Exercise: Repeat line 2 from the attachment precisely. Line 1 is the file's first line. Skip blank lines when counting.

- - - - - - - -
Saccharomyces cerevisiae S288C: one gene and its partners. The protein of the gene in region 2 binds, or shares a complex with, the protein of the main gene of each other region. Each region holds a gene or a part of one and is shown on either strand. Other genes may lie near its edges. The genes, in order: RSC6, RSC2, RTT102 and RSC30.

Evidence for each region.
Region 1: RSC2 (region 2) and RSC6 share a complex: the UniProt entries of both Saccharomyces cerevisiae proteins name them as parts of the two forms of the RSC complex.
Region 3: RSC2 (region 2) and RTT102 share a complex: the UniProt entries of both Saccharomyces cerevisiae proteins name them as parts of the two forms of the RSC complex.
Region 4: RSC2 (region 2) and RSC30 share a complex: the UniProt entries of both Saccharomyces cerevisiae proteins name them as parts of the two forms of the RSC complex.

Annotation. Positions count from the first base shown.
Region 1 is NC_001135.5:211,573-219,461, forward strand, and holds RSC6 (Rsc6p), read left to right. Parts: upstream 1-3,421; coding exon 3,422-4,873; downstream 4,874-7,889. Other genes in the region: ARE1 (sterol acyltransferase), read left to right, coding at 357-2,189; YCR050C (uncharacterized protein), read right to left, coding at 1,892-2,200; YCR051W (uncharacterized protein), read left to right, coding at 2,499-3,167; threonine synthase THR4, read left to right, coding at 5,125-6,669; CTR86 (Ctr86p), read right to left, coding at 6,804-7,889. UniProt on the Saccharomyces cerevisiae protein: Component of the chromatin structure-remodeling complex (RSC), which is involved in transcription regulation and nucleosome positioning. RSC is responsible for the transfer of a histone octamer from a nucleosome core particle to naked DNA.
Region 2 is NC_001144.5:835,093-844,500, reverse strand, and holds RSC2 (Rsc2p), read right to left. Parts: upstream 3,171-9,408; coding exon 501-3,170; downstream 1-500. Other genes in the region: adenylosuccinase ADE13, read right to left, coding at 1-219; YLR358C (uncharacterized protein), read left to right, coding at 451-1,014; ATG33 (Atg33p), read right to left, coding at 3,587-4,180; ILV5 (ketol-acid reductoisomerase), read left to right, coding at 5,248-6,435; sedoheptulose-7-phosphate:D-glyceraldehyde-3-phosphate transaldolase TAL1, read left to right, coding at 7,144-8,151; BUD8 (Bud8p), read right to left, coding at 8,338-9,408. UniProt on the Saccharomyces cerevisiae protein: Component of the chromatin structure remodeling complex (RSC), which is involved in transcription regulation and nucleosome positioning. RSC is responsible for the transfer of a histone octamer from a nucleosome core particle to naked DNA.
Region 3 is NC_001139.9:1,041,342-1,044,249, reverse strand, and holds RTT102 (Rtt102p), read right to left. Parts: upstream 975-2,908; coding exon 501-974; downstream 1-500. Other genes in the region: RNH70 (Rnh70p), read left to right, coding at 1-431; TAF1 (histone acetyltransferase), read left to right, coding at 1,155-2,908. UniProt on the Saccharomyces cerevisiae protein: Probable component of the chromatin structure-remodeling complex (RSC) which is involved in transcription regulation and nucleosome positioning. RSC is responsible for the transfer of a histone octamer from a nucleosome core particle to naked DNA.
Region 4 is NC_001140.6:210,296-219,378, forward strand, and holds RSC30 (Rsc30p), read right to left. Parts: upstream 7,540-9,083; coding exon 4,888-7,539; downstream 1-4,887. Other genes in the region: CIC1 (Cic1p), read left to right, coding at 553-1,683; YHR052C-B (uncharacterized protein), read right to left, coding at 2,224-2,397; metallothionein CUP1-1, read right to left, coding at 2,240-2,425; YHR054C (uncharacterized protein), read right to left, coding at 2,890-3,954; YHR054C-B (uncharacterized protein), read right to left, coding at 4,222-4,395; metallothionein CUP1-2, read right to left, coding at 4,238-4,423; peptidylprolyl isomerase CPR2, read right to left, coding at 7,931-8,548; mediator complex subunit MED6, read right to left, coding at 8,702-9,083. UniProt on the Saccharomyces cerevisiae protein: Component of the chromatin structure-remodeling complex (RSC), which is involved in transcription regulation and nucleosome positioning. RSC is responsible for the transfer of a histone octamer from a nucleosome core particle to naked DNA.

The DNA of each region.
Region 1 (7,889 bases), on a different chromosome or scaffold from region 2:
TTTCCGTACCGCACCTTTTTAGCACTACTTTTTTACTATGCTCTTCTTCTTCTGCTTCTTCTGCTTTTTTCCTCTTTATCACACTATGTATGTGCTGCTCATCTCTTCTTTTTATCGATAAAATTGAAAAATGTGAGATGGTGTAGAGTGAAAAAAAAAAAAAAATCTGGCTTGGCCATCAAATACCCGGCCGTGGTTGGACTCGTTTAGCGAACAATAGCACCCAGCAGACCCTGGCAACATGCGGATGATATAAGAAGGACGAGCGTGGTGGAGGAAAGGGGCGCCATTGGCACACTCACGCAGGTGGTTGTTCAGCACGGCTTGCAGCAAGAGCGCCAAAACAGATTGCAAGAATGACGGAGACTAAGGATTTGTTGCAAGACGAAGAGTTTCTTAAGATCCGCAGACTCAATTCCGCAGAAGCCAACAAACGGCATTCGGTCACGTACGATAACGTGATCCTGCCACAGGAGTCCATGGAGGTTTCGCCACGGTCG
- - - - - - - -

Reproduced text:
Evidence for each region.